Motor Sich facilities in Chandigarh, India, have been streamlined for the overhaul of AI-20, TV3-117 and AV-9V engines. The company hopes to expand engine sales and cooperation with the Indian military on future indigenous programs that include fixed wing, helicopter and unmanned aerial vehicle development.

American Systems Promotes F-18 SAMT at Aero India

Defense News


American Systems Promotes F-18 SAMT at Aero India


BANGALORE, India - Virginia-based American Systems, a government information technology solutions provider, demonstrated the "physics-based simulation" F/A-18 Hornet Simulated Aircraft Maintenance Technology Trainer (SAMT) at the 2011 Aero India air show being held in Bangalore, India, which runs Feb. 9-13.

"The simulation is easily adapted to a wide range of training needs, and allows students to work in a realistic, immersive environment that allows the instructor to challenge students with 'real-life' scenarios and hazards without the inherent dangers of traditional training, or the tremendous costs of using real aircraft," said Bhim Uppal, international marketing director, American Systems.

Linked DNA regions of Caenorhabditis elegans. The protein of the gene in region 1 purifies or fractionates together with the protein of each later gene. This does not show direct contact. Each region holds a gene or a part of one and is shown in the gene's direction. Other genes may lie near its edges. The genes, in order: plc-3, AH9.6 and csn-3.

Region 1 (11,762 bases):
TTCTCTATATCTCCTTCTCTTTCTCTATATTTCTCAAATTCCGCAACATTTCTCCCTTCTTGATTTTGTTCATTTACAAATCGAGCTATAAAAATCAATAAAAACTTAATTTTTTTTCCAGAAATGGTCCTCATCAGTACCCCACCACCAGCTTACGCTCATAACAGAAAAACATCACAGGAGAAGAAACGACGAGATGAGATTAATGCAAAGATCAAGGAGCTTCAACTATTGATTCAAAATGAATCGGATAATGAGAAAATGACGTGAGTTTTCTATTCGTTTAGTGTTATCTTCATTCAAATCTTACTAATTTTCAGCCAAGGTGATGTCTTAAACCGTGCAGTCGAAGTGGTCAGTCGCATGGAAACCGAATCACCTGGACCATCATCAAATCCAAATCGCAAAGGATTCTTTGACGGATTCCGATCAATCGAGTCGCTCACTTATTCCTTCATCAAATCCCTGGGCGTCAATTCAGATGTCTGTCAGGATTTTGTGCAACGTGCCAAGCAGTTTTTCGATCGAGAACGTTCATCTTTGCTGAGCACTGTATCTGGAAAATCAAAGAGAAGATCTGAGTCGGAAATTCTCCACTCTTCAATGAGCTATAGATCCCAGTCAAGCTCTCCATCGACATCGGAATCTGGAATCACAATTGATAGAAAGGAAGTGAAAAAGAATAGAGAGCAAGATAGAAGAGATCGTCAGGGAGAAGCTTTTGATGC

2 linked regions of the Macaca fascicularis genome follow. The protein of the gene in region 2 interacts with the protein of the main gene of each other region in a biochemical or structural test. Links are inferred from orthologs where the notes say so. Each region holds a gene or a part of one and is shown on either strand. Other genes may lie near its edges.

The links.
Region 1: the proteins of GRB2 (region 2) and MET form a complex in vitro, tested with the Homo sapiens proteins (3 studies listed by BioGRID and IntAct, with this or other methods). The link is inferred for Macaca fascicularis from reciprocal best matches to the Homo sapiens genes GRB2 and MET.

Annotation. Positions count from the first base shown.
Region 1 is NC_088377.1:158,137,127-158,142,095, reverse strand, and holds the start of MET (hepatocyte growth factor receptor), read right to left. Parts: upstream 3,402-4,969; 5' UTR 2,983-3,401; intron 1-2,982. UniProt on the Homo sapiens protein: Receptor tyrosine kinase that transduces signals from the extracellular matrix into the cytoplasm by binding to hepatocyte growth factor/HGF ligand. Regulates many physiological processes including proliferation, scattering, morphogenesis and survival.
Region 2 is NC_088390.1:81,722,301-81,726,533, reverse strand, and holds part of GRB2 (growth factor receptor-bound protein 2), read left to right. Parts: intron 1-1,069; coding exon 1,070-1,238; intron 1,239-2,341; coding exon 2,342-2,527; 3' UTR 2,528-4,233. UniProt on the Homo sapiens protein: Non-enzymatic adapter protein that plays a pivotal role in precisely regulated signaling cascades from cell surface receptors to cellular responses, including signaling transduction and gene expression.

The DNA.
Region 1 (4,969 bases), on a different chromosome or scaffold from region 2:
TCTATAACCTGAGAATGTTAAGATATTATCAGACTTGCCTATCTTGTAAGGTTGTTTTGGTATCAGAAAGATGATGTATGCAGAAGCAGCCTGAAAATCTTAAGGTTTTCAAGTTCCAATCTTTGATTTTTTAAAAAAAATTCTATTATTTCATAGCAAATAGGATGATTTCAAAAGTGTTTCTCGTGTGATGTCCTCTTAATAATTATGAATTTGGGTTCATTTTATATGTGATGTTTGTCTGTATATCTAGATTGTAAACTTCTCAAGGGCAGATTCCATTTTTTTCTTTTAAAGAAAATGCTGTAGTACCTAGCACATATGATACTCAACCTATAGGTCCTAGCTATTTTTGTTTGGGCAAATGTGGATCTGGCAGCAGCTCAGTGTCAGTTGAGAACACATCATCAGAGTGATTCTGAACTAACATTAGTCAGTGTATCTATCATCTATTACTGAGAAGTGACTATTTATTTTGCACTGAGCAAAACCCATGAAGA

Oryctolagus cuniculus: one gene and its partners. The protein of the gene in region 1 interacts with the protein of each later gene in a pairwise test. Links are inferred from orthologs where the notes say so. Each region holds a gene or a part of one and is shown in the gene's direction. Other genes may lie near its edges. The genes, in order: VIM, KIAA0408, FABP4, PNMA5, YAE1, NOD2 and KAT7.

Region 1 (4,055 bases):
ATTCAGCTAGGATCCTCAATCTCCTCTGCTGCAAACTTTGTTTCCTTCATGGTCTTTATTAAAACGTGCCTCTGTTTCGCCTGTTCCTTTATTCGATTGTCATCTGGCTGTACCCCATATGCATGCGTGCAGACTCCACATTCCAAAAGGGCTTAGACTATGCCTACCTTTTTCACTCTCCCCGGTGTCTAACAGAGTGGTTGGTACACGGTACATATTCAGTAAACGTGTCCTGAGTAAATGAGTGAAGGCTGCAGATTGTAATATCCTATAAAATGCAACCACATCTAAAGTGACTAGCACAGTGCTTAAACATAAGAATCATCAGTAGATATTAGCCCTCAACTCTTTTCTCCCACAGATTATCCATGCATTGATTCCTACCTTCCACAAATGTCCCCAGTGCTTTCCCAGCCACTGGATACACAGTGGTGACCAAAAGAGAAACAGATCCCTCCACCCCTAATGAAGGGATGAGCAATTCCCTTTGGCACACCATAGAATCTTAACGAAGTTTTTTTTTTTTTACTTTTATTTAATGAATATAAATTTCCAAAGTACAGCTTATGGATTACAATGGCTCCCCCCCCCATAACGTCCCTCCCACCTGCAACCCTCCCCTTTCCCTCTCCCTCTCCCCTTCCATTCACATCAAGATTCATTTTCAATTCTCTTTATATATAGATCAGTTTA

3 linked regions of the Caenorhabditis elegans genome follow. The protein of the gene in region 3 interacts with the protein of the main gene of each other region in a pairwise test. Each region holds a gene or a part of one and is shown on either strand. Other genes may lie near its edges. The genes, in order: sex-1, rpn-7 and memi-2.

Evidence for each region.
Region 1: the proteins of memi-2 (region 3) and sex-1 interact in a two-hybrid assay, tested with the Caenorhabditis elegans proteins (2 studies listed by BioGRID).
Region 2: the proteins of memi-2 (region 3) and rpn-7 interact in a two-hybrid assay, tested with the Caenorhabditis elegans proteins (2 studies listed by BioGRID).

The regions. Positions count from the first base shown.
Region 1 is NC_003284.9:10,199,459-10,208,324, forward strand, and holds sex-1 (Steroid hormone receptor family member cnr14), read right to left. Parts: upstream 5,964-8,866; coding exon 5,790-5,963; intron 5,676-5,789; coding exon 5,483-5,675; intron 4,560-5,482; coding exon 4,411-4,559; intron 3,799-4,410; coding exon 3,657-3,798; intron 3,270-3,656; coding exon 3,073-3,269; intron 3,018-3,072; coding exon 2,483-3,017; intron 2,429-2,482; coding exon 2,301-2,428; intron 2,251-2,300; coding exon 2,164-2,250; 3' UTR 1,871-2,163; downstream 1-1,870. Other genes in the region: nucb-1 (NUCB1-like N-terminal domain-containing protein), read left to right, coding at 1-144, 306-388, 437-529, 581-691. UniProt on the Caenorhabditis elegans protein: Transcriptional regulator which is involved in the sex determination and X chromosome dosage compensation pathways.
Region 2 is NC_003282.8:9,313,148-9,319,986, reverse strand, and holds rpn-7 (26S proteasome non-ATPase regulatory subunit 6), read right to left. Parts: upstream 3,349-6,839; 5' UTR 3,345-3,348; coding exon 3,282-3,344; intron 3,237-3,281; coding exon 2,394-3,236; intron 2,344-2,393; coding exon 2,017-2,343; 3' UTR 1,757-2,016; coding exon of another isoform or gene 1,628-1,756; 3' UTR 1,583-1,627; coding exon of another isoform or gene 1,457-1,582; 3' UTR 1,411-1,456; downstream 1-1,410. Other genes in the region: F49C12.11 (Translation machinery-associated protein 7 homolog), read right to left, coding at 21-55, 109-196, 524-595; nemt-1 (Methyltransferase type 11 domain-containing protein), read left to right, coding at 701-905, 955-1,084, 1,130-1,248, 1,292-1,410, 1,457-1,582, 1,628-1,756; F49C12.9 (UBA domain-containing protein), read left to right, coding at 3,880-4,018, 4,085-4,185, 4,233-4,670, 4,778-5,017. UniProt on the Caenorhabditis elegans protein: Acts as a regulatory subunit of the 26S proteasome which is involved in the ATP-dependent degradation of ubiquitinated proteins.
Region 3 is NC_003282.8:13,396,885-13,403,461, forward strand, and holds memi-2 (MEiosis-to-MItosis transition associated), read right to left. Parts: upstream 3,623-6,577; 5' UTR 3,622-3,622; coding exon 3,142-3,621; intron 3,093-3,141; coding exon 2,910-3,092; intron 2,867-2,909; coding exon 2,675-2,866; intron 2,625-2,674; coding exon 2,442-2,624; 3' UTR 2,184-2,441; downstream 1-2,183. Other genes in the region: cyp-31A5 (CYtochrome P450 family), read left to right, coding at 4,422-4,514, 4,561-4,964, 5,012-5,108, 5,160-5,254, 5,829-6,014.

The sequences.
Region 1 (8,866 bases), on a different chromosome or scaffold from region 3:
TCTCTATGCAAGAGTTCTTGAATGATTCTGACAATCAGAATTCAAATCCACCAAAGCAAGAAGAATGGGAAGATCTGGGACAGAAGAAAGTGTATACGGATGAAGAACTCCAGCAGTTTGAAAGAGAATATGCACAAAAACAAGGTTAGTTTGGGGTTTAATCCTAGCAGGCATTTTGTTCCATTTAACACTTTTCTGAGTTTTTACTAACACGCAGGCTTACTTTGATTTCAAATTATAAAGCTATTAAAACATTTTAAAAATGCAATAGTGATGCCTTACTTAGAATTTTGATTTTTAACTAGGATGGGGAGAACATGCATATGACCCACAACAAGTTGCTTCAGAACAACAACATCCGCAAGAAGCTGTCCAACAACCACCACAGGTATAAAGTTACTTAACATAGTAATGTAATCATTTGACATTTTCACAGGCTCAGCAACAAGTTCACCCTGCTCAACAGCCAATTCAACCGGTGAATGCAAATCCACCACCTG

The F/A-18 Super Hornet is one of six contenders for the Indian Air Force's Medium Multi-Mission Combat Aircraft (MMRCA) bid.

American Systems it working closely with its Indian partner MEL Systems and Services (MELSS) to promote SAMT in India. Both companies signed a collaboration agreement that offers Indian customers virtual maintenance trainers and Web-based computer training modules for avionics, hydraulic, engine, fuel, flight controls and electrical areas.

The F/A-18 SAMT, developed for the U.S. Naval Air Systems Command (NAVAIR), is a highly intuitive, physics/math-based simulator that uses photo-realistic imagery to digitally replicate every inch of the Hornet jet fighter, Uppal said.